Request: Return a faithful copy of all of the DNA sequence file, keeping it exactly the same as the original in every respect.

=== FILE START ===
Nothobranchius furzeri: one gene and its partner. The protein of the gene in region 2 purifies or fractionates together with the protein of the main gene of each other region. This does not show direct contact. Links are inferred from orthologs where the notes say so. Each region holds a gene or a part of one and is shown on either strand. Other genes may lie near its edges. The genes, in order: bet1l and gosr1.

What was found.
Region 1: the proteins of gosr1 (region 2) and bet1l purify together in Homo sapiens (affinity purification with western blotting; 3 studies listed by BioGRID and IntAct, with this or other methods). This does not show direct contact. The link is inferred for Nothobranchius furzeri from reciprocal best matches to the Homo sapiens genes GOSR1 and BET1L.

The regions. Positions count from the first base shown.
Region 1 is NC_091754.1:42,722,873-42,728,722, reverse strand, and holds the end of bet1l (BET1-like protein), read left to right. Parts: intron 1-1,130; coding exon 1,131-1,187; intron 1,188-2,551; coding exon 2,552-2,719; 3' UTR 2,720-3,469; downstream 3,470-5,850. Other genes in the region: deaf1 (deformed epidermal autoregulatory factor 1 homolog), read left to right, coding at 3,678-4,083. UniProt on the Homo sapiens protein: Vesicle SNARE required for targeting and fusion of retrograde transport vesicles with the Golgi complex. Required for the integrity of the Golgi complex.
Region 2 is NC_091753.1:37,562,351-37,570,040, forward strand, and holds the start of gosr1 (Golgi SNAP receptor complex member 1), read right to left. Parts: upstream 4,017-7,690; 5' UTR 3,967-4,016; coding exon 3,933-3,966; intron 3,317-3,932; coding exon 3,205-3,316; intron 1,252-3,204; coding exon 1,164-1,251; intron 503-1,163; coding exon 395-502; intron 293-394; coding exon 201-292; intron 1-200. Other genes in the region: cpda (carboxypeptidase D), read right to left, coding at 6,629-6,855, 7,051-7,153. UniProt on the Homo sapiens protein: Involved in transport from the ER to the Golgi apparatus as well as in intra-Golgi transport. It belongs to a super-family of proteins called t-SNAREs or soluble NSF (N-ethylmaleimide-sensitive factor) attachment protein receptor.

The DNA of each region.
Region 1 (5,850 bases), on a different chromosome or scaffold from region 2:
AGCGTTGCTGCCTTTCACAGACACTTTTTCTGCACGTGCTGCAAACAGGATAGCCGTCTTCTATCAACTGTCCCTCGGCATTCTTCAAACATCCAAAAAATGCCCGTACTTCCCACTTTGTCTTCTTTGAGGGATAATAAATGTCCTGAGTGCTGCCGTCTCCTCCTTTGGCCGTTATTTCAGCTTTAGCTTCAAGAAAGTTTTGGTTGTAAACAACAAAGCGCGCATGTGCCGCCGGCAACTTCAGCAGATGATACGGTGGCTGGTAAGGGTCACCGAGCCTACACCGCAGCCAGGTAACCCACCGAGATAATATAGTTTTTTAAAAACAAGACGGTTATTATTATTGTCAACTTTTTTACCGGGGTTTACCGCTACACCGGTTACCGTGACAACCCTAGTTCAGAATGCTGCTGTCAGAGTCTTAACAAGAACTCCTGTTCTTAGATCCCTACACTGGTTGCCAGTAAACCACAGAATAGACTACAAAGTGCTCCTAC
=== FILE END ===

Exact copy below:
Nothobranchius furzeri: one gene and its partner. The protein of the gene in region 2 purifies or fractionates together with the protein of the main gene of each other region. This does not show direct contact. Links are inferred from orthologs where the notes say so. Each region holds a gene or a part of one and is shown on either strand. Other genes may lie near its edges. The genes, in order: bet1l and gosr1.

What was found.
Region 1: the proteins of gosr1 (region 2) and bet1l purify together in Homo sapiens (affinity purification with western blotting; 3 studies listed by BioGRID and IntAct, with this or other methods). This does not show direct contact. The link is inferred for Nothobranchius furzeri from reciprocal best matches to the Homo sapiens genes GOSR1 and BET1L.

The regions. Positions count from the first base shown.
Region 1 is NC_091754.1:42,722,873-42,728,722, reverse strand, and holds the end of bet1l (BET1-like protein), read left to right. Parts: intron 1-1,130; coding exon 1,131-1,187; intron 1,188-2,551; coding exon 2,552-2,719; 3' UTR 2,720-3,469; downstream 3,470-5,850. Other genes in the region: deaf1 (deformed epidermal autoregulatory factor 1 homolog), read left to right, coding at 3,678-4,083. UniProt on the Homo sapiens protein: Vesicle SNARE required for targeting and fusion of retrograde transport vesicles with the Golgi complex. Required for the integrity of the Golgi complex.
Region 2 is NC_091753.1:37,562,351-37,570,040, forward strand, and holds the start of gosr1 (Golgi SNAP receptor complex member 1), read right to left. Parts: upstream 4,017-7,690; 5' UTR 3,967-4,016; coding exon 3,933-3,966; intron 3,317-3,932; coding exon 3,205-3,316; intron 1,252-3,204; coding exon 1,164-1,251; intron 503-1,163; coding exon 395-502; intron 293-394; coding exon 201-292; intron 1-200. Other genes in the region: cpda (carboxypeptidase D), read right to left, coding at 6,629-6,855, 7,051-7,153. UniProt on the Homo sapiens protein: Involved in transport from the ER to the Golgi apparatus as well as in intra-Golgi transport. It belongs to a super-family of proteins called t-SNAREs or soluble NSF (N-ethylmaleimide-sensitive factor) attachment protein receptor.

The DNA of each region.
Region 1 (5,850 bases), on a different chromosome or scaffold from region 2:
AGCGTTGCTGCCTTTCACAGACACTTTTTCTGCACGTGCTGCAAACAGGATAGCCGTCTTCTATCAACTGTCCCTCGGCATTCTTCAAACATCCAAAAAATGCCCGTACTTCCCACTTTGTCTTCTTTGAGGGATAATAAATGTCCTGAGTGCTGCCGTCTCCTCCTTTGGCCGTTATTTCAGCTTTAGCTTCAAGAAAGTTTTGGTTGTAAACAACAAAGCGCGCATGTGCCGCCGGCAACTTCAGCAGATGATACGGTGGCTGGTAAGGGTCACCGAGCCTACACCGCAGCCAGGTAACCCACCGAGATAATATAGTTTTTTAAAAACAAGACGGTTATTATTATTGTCAACTTTTTTACCGGGGTTTACCGCTACACCGGTTACCGTGACAACCCTAGTTCAGAATGCTGCTGTCAGAGTCTTAACAAGAACTCCTGTTCTTAGATCCCTACACTGGTTGCCAGTAAACCACAGAATAGACTACAAAGTGCTCCTAC